The financial fallout from Brexit "may last for years" and cause future confidence shocks for the markets, a US financial watchdog has warned.
The US Office for Financial Research has said the recent market volatility seen since Britain voted to leave the European Union could continue for years.
The watchdog, which monitors financial stability, said in a report on market conditions during the second financial quarter that "political uncertainty and the ultimate financial and political spillovers may last for months or years".
Sterling saw a dramatic plunge in the hours following the result on the morning of 24 June but has since rebounded in the wake of Theresa May's confirmation as the new prime minister.
It strengthened against all but two of the 16 other major world currencies on Thursday amid speculation that the Bank of England would cut its benchmark rate of interest for the first time since 2009.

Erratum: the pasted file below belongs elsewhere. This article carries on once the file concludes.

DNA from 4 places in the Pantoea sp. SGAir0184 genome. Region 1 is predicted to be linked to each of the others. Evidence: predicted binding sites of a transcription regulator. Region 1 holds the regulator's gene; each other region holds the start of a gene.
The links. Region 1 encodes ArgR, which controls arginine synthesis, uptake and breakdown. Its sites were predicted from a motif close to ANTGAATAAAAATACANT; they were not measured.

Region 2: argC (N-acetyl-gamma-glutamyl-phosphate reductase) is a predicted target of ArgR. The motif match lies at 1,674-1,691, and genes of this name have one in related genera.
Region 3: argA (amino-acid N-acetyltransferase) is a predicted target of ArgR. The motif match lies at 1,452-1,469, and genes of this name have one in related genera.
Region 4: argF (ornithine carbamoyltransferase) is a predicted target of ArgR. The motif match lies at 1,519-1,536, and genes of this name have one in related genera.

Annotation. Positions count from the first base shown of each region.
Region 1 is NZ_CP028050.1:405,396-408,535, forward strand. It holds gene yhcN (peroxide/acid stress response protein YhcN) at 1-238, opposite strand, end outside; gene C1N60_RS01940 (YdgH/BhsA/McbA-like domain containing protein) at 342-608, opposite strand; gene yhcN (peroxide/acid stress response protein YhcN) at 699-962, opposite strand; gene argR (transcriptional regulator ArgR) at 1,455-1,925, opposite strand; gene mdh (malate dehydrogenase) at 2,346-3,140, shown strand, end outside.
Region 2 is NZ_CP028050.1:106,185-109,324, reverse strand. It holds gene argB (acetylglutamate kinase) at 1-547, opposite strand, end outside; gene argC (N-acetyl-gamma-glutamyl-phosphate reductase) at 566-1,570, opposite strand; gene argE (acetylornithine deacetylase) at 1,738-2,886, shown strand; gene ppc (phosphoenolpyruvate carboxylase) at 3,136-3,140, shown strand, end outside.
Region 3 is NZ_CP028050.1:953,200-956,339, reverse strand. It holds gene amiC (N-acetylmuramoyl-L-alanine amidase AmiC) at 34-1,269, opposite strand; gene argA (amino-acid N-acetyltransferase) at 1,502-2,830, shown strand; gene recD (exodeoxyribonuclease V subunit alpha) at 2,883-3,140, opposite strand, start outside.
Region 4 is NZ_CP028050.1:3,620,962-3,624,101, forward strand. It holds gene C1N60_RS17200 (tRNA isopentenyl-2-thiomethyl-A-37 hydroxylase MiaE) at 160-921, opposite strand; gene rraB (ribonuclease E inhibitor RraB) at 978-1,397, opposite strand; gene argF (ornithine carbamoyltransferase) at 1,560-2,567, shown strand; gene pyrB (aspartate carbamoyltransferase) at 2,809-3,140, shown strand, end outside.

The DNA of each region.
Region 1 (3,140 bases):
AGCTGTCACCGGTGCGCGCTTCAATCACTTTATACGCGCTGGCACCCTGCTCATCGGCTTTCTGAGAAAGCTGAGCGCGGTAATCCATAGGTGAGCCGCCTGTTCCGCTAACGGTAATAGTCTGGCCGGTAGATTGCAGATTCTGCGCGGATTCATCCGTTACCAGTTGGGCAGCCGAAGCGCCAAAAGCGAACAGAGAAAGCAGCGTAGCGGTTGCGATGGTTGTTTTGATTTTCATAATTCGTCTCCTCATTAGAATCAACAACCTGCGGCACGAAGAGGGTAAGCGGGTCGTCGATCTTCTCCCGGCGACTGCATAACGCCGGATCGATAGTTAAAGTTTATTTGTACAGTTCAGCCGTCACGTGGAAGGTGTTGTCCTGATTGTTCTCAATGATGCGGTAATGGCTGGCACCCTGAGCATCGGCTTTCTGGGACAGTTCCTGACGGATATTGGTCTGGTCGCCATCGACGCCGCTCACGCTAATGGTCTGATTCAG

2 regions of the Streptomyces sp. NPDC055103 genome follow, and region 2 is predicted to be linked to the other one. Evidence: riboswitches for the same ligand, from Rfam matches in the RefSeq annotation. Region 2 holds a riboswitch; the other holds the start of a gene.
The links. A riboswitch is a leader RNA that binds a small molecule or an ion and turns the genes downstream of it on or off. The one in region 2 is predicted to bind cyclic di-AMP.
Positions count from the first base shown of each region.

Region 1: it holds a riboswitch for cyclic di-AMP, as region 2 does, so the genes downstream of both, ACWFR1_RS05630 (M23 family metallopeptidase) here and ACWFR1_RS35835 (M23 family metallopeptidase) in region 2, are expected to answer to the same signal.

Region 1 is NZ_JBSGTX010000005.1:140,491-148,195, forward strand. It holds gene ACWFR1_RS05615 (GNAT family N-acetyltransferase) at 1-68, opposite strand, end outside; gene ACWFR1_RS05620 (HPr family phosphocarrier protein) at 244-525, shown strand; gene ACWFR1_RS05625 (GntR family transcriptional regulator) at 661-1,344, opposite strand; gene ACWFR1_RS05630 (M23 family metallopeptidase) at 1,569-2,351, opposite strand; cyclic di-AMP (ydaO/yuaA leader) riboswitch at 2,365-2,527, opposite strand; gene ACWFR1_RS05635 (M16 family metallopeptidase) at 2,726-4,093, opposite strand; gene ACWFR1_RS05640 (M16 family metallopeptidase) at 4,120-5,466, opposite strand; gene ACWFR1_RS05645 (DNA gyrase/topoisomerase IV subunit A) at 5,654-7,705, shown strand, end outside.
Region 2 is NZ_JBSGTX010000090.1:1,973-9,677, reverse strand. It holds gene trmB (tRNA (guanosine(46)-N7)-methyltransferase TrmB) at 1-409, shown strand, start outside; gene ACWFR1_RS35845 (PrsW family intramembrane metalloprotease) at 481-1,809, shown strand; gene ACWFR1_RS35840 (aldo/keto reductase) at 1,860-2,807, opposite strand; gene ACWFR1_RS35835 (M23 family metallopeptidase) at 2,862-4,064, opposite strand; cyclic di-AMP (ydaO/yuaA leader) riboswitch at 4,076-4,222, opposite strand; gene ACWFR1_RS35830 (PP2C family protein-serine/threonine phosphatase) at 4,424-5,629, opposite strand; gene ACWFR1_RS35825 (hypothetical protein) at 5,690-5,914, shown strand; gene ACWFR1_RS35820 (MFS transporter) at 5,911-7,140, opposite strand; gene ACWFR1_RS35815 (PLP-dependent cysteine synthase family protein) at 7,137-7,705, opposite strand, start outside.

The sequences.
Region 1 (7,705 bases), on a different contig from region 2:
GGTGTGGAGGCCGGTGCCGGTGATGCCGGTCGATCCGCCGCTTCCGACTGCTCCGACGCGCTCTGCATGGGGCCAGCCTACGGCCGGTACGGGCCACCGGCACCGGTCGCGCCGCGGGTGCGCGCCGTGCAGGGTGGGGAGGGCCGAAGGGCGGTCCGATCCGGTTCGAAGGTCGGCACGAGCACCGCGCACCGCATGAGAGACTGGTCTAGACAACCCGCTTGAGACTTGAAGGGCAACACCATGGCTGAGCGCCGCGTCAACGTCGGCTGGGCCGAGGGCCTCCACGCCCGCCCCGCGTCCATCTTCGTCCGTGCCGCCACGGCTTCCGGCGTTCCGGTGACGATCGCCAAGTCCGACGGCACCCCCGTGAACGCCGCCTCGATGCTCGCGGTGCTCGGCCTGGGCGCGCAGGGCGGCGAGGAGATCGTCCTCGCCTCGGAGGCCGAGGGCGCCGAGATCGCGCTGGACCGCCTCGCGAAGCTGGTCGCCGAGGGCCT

By 8:19am it had reached the same level it was trading at on 4 July and strengthened to 83.93 pence against the euro.
This was in contrast to the picture on Wednesday when the pound and the euro were trading at one for one in most highstreet currency exchanges - meaning holidaymakers' money would not go as far as they had before the Brexit vote. The rate against the dollar is not much better.
But the Bank decided to keep rates the same despite suggesting they would provide a bigger stimulus in August.
It comes as Ms May sought to reassure the public that "Brexit means Brexit".
She told foreign leaders her government would respect the vote and appointed several senior Vote Leave MPs to key, outward facing, positions in her Cabinet.
David Davis was made the brand new Secretary of State for Leaving the European Union while Liam Fox will now head up the new International Trade Department to help Britain begin creating new trade deals.
Most importantly, Boris Johnson has been appointed the new foreign secretary - a move which has raised eyebrows across the world.
Additional reporting by Reuters
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